Axver (axver) wrote,
Axver
axver

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Aotearoa, rugged individual.

When you go to Amazon's page of New Zealand history books (Subjects --> History --> Australia and Oceania --> New Zealand), you may be surprised to find that many of the books - to me, the overwhelming majority - are not on New Zealand at all! A few are about various Pacific islands, but most are Australian history. It seems someone forgot New Zealand and Australia are different countries. Then again, New Zealand has a tendency of being overlooked by the world at large. When you're the world's most isolated country, though, it can be easy to see why. It's a shame we're too far away to register on many radars, considering the fact that New Zealand's made some impressive accomplishments.

The following is a small sample of the achievers/accomplishments to come from New Zealand, a country of over-achievers that has more than fifteen sheep for each person and only just reached a population of four million:
- Ernest Rutherford: the "father of nuclear physics" and winner of the Nobel Prize in Chemistry.
- Richard Pearse: first man to fly, on or about 31 March 1903 near Waitohi, and unlike the Wright brothers who flew approximately eight months later, Pearse did so without any external funding, support, or assistance as he had to work in secret.
- Edmund Hillary: first man to climb Mount Everest.
- Colin Murdoch: inventor of the disposable syringe.
- William Pickering: as Director of the Jet Propulsion Laboratory, he was the man behind the USA's first successful rocket launch, that of Explorer I in response to the Soviet launch of Sputnik.
- First to grant female suffrage: in 1893, New Zealand was the first country in the world to give women the right to vote.
- Julius Vogel: the only practising Jew to be head of state of any nation outside of Israel.
- Two consecutive female heads of state: New Zealand is one of only two countries to have two consecutive female heads of state in Jenny Shipley and Helen Clark. (Personally, I don't think this point or the last are of much consequence as it's the quality of the leader that matters, not their gender or religion, but they're interesting facts nonetheless.)
- Alexander Aitken: an astonishing mathematician who was the "greatest mental calculator for whom there is any reliable record", able to multiply two nine-digit numbers in thirty seconds, recite Pi to 707 decimal places, and convert 4/47 to 26 decimal places in four seconds.
- Harold Williams: acknowledged by the Guinness Book of Records as the world's greatest linguist, fluent in more than fifty-eight languages as well as multiple dialects.
- William Atack: first man to use a whistle to control a game of sport, and yes, it was a game of rugby. I don't know about you, but I can't imagine sport without the referee's whistle.
- The All Blacks: indisputably the single greatest rugby union team ever and maybe the greatest sports team of all time. The only nation to even come close to us statistically in the international test arena is South Africa; Australia and the Northern powers look like a pack of pansies in comparison. The first team to play as New Zealand took the field in 1884 and since then, we have won an incredible 84% of our games. I simply can't think of any team in any sport with such an extraordinary record.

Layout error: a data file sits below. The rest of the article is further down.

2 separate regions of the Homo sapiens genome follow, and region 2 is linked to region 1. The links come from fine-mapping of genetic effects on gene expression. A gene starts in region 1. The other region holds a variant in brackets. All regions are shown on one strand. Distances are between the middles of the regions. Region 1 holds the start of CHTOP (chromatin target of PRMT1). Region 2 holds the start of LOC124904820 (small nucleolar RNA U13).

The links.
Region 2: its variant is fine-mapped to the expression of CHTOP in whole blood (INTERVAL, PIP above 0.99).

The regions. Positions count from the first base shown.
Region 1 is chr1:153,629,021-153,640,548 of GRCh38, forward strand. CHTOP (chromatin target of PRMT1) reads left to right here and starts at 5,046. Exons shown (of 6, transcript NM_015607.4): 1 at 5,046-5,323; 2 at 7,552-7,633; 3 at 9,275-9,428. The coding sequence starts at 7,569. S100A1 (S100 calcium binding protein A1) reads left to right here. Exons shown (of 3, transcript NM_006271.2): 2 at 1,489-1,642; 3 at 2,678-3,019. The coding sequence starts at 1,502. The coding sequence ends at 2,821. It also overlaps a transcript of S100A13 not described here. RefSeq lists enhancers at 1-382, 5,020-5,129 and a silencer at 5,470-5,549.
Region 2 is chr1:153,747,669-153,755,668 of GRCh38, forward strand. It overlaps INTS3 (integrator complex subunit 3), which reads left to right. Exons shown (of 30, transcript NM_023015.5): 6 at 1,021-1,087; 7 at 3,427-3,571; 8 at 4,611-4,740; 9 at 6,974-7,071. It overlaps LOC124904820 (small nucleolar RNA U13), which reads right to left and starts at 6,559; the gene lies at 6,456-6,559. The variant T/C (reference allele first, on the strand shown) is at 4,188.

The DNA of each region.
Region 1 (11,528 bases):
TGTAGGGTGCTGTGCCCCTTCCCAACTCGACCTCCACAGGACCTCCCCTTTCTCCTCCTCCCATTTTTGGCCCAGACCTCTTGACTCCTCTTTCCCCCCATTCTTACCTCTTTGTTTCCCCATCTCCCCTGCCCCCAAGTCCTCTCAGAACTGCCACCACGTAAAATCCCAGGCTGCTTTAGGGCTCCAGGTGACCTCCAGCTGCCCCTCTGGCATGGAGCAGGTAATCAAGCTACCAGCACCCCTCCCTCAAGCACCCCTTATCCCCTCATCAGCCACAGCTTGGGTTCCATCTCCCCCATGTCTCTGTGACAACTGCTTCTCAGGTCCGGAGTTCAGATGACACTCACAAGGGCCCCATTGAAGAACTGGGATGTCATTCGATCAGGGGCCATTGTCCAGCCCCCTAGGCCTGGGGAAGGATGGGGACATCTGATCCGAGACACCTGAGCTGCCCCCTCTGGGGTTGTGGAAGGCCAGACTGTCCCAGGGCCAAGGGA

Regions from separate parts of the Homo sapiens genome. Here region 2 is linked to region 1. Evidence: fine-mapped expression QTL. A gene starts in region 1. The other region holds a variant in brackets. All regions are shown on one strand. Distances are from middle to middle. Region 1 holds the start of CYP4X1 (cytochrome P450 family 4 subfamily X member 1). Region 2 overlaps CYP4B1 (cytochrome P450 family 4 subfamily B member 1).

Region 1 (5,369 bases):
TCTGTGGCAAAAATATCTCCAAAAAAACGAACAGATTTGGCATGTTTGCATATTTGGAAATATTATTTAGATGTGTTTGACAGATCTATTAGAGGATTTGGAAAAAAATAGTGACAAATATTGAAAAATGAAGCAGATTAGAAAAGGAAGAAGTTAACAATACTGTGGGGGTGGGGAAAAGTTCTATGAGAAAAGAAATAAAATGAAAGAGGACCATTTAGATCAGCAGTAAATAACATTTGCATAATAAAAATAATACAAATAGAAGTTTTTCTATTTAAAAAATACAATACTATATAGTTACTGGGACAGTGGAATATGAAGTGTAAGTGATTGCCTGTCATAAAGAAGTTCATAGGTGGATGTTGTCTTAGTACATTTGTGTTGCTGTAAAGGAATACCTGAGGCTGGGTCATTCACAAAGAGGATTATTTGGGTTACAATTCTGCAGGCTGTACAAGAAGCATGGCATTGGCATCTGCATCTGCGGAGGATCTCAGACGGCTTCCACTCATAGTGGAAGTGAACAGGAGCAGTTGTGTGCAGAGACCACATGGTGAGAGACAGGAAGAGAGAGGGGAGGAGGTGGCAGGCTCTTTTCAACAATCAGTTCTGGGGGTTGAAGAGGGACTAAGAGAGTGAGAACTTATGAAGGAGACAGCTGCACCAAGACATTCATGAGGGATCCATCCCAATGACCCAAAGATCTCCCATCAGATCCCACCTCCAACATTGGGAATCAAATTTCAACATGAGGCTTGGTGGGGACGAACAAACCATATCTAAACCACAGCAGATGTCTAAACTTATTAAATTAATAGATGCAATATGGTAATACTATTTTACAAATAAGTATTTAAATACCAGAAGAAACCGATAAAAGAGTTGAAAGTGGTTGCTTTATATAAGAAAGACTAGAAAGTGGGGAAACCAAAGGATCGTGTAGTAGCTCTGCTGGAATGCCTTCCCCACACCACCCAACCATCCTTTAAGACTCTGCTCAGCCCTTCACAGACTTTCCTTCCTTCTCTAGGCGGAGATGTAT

- The Finn brothers: Neil and Tim Finn are absolutely two of the greatest and most creative musicians to grace this planet. You may know them from Split Enz or Crowded House, or simply as geniuses able to write some of the best melodic rock you'll ever hear.
- A. L. Beattie and the 4-6-2 'Pacific' steam locomotive wheel formation: arguably the most prolific, popular, and useful arrangement of steam locomotive wheel arrangements is the 4-6-2 (4 leading wheels, 6 driving wheels, 2 trailing wheels), and locomotives with this arrangement belong to the Pacific class. This wheel arrangement was initially built to the specifications created by the Chief Mechanical Engineer of the New Zealand Government Railways, A. L. Beattie, for the class Q locomotive in 1901 and was nicknamed 'Pacific' due to the voyage it had to make from the American manufacturers. Whatever you hear about the 4-6-2 arrangement first being built in 1902 and named 'Pacific' after an American railway is nothing short of bollocks caused by poor Americentric research of railway history.
- The only successful long-term application of the Fell incline and centre rail: the Rimutaka Incline that crossed the Rimutaka Ranges and linked Wellington to the Wairarapa region was the only successful long-term application in the world of John Fell's unique centre-rail design to propel trains up and control trains down exceptionally steep grades that would normally be dangerous and unfeasible (a Fell centre rail also assisted braking on the steep Rewanui branch in Westland on the South Island, but was not a full Fell incline). The Rimutaka Incline operated as a unique marvel of railway engineering from 12 October 1878 to late October 1955, when the line was finally made redundant by a tunnel through the Rimutakas. Plans are afoot to rebuild the legendary Incline as a tourist venture; meanwhile, H 199 is preserved in Featherston as the sole example of a Fell style locomotive in the world.

Some days, I'm so bloody proud of my country.
Tags: all blacks, new zealand, railways
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